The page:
When a female contestant is introduced to the viewers, she talks about her life, her relations with her family and her romantic history.

“It opens up a huge, formerly secret aspect of family life, and when you look there, you see very systematic violence [and] discrimination,” particularly towards women, Akınerdem says. “In the end I’m in favour of opening up these secrets in public so we have a chance to talk about them, to have proof about what’s happening to women.”

In October 2016, Leman, a 25-year-old contestant and mother of two came on Erol’s show and told her story. Her father had left her family and she married at 16 in an unofficial religious ceremony. Her husband later abandoned her and the kids.

“I ruined my life and now my kids are living the same life I did,” she said on the show. “I just want to get my life back on track; that’s the only reason I’m here.”

“Marriage shows basically promise a new life,” says Akınerdem “Marriage means happiness in the end, so they’re searching for happiness.”

Sometimes the domestic problems the shows reveal are even darker.

In May 2014 Sefer Çalınak, 62, was kicked off a live broadcast of Flash TV’s Luck of the Draw after confessing he’d killed two of his former romantic partners. Also in 2014, a contestant who’d gotten married on Erol’s show killed his wife three months later.

Erol was horrified and asked Akınerdem if it was her fault, but Akınerdem says femicides are caused by systemic problems like patriarchy, and marriage shows reveal these problems rather than causing them.

“You can single out marriage shows as the sole source of evil for Turkey’s familial problems. Politicians like to do that; they never want to see systematic problems,” she says.

Until 1990, Turkey’s national public broadcaster, the Turkish Radio and Television Corporation (TRT) was the country’s sole TV channel. TRT was tasked with promoting the values of Turkey’s then Kemalist elite, secularist followers of Turkey’s founder Mustafa Kemal Atatürk. Programs showed an idealized version of Turkish society, hiding the problems.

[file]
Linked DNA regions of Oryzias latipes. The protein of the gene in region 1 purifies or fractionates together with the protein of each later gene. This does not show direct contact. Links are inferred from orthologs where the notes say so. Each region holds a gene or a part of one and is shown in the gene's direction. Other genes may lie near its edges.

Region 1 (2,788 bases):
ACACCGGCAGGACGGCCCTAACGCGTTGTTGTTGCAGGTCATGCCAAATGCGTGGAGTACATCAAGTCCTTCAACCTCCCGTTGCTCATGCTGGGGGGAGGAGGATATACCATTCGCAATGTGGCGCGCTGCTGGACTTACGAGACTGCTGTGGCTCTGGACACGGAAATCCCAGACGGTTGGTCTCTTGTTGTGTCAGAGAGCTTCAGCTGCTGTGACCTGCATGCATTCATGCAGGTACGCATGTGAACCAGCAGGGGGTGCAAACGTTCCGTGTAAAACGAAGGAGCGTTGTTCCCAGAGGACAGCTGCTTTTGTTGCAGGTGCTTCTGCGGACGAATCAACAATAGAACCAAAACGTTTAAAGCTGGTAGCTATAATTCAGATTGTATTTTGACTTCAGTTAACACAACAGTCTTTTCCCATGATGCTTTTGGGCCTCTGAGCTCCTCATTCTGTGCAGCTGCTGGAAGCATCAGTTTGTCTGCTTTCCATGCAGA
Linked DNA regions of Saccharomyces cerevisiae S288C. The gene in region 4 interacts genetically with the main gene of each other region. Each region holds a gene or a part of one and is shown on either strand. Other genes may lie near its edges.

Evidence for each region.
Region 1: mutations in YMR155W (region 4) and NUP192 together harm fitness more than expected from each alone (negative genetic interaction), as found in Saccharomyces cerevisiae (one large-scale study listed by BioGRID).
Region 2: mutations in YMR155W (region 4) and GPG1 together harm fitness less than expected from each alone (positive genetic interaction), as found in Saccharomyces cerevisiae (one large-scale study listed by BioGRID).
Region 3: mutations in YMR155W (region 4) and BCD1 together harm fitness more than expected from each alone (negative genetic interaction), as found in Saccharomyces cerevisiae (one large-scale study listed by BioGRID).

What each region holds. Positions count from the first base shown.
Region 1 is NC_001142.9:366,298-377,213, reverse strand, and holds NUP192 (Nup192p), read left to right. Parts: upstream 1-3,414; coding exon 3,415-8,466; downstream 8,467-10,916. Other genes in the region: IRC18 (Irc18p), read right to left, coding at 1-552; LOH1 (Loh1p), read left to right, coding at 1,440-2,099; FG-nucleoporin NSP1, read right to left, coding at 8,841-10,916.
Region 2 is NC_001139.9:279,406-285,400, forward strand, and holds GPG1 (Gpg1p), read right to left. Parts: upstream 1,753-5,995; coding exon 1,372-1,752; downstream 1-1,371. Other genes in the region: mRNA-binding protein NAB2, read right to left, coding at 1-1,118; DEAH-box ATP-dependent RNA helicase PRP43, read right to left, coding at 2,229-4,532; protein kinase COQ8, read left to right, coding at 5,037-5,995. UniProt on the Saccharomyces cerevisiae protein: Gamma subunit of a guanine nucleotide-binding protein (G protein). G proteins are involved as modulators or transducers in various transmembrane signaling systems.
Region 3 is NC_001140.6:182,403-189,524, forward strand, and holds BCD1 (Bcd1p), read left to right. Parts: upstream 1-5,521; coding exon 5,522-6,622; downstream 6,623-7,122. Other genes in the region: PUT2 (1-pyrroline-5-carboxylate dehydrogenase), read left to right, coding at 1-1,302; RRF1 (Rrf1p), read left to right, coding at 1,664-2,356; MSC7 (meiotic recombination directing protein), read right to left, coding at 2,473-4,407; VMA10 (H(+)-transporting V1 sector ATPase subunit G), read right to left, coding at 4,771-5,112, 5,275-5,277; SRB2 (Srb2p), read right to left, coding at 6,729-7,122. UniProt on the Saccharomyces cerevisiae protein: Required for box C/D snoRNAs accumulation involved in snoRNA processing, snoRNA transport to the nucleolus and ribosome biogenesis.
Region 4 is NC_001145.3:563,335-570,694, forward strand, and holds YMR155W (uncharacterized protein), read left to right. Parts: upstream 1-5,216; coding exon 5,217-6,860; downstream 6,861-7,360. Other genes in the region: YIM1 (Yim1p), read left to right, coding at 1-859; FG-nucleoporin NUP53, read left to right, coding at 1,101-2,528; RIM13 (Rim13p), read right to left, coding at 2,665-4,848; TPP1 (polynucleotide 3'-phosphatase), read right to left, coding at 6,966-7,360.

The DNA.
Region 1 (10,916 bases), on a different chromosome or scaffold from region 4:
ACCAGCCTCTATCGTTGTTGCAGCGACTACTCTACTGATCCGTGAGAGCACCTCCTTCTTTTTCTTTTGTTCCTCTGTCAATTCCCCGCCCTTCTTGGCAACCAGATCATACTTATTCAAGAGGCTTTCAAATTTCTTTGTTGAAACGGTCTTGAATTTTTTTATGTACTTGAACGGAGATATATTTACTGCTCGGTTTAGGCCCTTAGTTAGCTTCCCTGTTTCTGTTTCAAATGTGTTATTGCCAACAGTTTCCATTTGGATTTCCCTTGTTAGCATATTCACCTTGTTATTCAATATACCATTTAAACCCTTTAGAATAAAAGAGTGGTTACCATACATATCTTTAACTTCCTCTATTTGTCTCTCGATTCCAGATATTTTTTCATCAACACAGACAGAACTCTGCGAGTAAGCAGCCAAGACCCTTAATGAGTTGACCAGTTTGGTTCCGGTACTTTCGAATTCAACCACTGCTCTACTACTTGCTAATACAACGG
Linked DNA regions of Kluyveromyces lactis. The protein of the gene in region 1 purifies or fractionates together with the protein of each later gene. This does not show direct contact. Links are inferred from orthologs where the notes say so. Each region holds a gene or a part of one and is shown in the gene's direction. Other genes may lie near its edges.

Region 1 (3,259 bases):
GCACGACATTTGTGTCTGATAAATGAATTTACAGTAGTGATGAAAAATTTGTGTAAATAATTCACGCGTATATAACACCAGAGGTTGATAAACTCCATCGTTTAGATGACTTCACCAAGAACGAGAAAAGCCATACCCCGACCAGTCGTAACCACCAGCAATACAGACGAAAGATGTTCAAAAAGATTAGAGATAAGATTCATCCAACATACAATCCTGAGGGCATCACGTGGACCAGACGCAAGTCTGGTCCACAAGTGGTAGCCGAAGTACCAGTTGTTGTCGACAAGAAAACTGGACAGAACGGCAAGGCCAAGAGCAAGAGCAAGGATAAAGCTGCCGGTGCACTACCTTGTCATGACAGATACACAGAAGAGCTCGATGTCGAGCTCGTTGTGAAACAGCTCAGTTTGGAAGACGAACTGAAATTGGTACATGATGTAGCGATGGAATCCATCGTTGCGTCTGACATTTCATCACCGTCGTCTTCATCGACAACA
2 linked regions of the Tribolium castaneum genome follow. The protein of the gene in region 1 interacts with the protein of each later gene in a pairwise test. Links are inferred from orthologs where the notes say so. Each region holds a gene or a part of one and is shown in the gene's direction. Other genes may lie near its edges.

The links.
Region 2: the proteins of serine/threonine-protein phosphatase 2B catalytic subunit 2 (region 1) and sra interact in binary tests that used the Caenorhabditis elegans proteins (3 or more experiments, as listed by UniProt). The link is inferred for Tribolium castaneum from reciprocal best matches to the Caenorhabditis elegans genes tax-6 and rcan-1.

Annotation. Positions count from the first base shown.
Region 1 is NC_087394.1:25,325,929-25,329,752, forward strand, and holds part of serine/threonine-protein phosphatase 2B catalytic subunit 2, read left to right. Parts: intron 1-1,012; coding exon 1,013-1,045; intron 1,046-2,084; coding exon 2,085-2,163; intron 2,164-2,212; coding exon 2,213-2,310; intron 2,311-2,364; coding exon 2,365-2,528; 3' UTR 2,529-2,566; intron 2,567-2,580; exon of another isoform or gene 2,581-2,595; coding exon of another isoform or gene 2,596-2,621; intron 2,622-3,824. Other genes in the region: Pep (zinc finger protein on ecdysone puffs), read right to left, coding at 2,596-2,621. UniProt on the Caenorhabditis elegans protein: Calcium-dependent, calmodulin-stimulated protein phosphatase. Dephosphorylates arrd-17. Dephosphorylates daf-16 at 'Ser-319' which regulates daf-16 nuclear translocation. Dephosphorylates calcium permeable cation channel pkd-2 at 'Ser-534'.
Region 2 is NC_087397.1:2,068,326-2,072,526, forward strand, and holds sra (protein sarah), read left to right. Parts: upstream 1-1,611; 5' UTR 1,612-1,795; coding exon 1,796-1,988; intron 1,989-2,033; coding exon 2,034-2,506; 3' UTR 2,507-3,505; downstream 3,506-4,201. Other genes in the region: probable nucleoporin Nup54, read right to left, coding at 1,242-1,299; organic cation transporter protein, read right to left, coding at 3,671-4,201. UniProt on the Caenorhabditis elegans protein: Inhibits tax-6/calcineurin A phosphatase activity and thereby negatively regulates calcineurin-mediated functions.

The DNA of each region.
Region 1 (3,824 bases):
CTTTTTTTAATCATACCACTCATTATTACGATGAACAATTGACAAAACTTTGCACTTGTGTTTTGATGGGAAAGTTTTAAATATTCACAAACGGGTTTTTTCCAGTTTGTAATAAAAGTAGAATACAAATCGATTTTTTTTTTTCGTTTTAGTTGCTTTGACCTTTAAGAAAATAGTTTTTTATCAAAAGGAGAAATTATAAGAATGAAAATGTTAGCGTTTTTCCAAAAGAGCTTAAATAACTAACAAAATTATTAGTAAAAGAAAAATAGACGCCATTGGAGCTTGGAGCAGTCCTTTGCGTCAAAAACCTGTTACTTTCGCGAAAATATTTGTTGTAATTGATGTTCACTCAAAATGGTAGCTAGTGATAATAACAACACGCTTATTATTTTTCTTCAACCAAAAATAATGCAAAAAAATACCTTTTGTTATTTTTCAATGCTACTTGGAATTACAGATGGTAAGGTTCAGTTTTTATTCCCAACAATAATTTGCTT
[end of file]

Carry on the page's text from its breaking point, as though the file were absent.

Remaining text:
“After commercialization [in the 1990s], television opened its screens to the lower classes and their tastes. At that time urban elites started to criticize television, like ‘It’s trashy, I hate these things, it’s for lower classes, it’s for foolish people,” Akınerdem explains.

The ruling Justice and Development Party’s (AKP) important Islamist allies have always opposed marriage shows, but the dilemma the populist, religious-conservative AKP faces is that their core constituents – regular lower middle class people who are conservative but not Islamist – are also the core viewership of marriage shows.

“The elites of the AKP hate these shows, but they have to remain populist, so they can’t ban them,” says Akınerdem.

Television is extraordinarily popular in Turkey, so much so that it’s a key component of society, particularly for women, working classes and rural populations. According to government statistics, 95 per cent of Turks count TV as their favourite activity.

“We have a very domestic life in Turkey, and television is at the core,” Akınerdem says.

Suzan Akyüz is a 68-year-old retired director of libraries at the Ministry of Culture. She’s an Esra Erol fan (though repeatedly stresses she only watches from intellectual curiosity), or at least was until she felt marriage shows became too sensationalized in the last year or two.

Akyüz liked Erol’s show because she says it dealt with important social issues. Erol even spoke out against religious marriages and wrote two books about women’s experiences. However, Akyüz says that recently Erol’s show and others have become more lurid in order to compete for viewers.

“I don’t want to deprecate them, but they bring gypsies and sex workers, and the more they fight, the more viewership they have. They’re bad role models for society,” she says. “First they come looking like village girls – very simple – and then they put a lot of makeup on them and make them look like models.”

Akyüz says marriage shows became so popular in the first place because viewers could actually relate to the participants and their struggles.

“These shows reflected society. That’s why I think they’re popular. They’re real people.”

As for Zahra and Erkan, they were married on live television on Zuhal Topal’s show – Esra Erol’s main competitor.

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Contestants on Esra Erol